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Aftermath: On Marriage and Separation [Hardcover]

Rachel Cusk

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Product details

  • Hardcover: 146 pages
  • Publisher: Farrar Straus Giroux; First Edition edition (7 Aug 2012)
  • Language: English
  • ISBN-10: 9780374102135
  • ISBN-13: 978-0374102135
  • ASIN: 0374102139
  • Product Dimensions: 21.4 x 14.7 x 1.7 cm
  • Amazon Bestsellers Rank: 1,686,729 in Books (See Top 100 in Books)

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Product Description

[ [ Aftermath: On Marriage and Separation [ AFTERMATH: ON MARRIAGE AND SEPARATION BY Cusk, Rachel ( Author ) Aug-07-2012[ AFTERMATH: ON MARRIAGE AND SEPARATION [ AFTERMATH: ON MARRIAGE AND SEPARATION BY CUSK, RACHEL ( AUTHOR ) AUG-07-2012 ] By Cusk, Rachel ( Author )Aug-07-2012 Hardcover ] ] By Cusk, Rachel ( Author ) Aug - 2012 [ Hardcover ]

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Customer Reviews

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Most Helpful Customer Reviews on Amazon.com (beta)
Amazon.com: 3.2 out of 5 stars  5 reviews
7 of 8 people found the following review helpful
2.0 out of 5 stars Some good lines but overall terribly bland 25 Nov 2012
By D. R. Wright - Published on Amazon.com
Format:Kindle Edition|Verified Purchase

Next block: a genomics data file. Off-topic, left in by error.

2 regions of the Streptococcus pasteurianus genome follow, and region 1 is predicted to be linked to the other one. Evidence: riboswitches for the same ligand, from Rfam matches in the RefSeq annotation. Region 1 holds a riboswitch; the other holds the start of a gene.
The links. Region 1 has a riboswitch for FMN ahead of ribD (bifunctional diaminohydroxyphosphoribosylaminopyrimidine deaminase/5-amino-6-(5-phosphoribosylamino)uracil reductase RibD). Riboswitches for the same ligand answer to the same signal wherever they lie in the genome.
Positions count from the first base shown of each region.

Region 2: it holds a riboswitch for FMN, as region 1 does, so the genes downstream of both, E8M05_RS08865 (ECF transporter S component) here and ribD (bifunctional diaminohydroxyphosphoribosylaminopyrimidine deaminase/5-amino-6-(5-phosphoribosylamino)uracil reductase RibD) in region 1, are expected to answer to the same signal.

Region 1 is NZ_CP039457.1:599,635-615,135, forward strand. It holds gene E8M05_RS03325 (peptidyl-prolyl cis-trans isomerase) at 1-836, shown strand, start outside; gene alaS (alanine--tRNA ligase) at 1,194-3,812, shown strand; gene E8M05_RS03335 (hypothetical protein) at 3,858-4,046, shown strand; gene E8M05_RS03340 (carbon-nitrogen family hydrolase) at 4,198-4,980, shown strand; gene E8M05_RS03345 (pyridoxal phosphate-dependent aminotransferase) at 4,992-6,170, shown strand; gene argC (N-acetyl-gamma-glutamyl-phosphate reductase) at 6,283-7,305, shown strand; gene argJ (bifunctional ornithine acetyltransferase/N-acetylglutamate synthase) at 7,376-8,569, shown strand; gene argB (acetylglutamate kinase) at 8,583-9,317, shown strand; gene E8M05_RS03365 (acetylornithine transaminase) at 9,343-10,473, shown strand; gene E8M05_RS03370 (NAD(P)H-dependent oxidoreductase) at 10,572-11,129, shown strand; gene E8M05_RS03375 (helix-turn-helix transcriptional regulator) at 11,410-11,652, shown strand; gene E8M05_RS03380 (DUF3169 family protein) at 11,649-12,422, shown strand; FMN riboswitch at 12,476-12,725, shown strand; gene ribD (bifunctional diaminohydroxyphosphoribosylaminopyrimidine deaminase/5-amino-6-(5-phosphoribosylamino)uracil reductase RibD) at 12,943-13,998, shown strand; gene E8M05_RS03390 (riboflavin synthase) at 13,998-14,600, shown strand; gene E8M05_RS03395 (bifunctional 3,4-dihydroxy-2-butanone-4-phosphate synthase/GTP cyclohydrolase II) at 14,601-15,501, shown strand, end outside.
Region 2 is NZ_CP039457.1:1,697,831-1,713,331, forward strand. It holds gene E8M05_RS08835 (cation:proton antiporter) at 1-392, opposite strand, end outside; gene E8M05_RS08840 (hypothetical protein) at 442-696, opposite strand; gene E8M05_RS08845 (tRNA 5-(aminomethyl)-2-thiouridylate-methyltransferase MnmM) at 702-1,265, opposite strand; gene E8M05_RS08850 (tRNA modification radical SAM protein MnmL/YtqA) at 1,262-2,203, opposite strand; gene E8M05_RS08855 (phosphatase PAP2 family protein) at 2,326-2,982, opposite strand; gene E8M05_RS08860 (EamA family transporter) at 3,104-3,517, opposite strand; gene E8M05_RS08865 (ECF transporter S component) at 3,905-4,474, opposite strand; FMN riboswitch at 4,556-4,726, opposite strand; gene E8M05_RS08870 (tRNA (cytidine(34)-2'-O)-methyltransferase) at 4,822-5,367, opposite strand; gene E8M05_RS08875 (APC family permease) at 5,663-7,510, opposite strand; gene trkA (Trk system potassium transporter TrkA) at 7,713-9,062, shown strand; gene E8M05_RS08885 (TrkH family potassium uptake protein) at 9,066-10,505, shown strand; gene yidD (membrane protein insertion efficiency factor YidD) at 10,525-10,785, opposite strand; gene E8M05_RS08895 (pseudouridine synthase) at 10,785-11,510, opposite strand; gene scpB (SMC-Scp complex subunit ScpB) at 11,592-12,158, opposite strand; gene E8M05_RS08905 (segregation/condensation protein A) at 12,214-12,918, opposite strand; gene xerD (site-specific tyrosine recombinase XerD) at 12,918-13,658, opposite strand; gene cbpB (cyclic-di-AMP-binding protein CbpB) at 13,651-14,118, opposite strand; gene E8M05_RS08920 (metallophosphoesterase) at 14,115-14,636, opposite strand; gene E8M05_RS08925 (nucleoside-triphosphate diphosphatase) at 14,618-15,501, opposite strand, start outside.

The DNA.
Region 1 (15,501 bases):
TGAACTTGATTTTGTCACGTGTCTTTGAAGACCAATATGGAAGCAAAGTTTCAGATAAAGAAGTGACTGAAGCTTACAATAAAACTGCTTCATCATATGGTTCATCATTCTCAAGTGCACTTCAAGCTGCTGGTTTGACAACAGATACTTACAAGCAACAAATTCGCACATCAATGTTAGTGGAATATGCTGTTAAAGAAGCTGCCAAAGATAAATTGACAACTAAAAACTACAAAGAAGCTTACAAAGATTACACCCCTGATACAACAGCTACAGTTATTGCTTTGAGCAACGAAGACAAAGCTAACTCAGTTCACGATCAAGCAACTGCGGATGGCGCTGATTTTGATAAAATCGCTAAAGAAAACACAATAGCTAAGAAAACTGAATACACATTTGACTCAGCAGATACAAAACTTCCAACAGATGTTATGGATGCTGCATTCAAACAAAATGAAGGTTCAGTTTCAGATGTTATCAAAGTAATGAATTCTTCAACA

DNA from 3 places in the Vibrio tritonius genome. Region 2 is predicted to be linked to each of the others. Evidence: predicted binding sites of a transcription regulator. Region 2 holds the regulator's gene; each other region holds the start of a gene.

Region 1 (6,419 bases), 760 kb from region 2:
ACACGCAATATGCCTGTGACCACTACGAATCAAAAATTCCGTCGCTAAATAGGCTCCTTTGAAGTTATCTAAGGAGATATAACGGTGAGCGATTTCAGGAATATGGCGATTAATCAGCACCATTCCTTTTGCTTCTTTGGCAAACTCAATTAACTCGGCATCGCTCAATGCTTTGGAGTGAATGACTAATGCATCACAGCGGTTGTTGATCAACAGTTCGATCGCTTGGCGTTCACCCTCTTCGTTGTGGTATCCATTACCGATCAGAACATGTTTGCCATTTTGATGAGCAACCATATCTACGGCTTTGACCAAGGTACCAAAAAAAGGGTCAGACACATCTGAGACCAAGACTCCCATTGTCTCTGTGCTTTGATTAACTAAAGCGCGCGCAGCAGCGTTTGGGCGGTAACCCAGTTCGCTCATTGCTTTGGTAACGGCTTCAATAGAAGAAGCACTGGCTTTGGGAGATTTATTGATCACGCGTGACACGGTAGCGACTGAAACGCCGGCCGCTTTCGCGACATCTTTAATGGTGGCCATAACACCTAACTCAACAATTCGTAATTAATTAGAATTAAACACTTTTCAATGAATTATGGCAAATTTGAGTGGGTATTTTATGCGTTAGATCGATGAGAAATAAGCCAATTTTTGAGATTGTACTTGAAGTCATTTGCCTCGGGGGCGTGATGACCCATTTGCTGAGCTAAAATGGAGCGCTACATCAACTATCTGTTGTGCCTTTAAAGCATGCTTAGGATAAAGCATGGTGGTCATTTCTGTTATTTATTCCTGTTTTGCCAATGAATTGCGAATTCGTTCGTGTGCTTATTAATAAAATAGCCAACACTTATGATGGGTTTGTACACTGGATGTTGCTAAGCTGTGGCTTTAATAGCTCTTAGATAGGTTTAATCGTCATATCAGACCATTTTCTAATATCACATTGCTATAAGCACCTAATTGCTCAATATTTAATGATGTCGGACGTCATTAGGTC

I pre-ordered this title as I had read and enjoyed this author's previous book "A Life's Work: On Becoming a Mother" which dove darkly into the never-discussed emotional displacement that often follows when a fiercely independent woman becomes a new mother. I was expecting similar reading on divorce experience from the same voice.

"AfterMath: On Marriage and Separation" seemed to be written prematurely within the arc of this particular life experience of the memoir writer. Rachel Cusk does not dig deeply at all into the demise of her marriage nor her own causal pathologies which become painfully obvious to the reader but apparently not yet the writer as pages full of pseudo-intellectual text drone on with barely any emotional depth to be found.

I hoped to love this book but I cannot recommend it.
6 of 7 people found the following review helpful
4.0 out of 5 stars 3.5 stars... A Life's Work Undone 25 Aug 2012
By Paul Allaer - Published on Amazon.com
It was about 10 years ago when Rachel Cusk came seemingly out of nowhere with a book called "A Life's Work: On Becoming a Mother", a tender and touching look at not just becoming a mother, but also being a wife. The book became an unexpected bestseller, and for good reason, and it made for terrific reading. Now comes this sequel-of-sorts.

In "Aftermatch: On Marriage and Separation" (155 pages), we now learn that the author's marriage has fallen apart, and how she is coping with that, and dealing with her 2 young daughters. Reports Cusk: "My husband said he wanted half of everything, including the children. No, I said. What do you mean, he said. You can't divide people in half, I said." (This reminded me immediately of Radiohead's "Morning Bell", with the now infamous line "Cut the kids in half".) Right after those lines, though, Cusk dives into Greek mythology, and this becomes a recurring theme in the book. Pages and pages about Oedipus, Agamemnon, etc. and for the life of me, I cannot figure out why, or how this relates to the "Marriage and Separation" title of the book. Indeed, I wish the book would focus more on the reasons for the marriage falling apart, which are never fully explored or explained.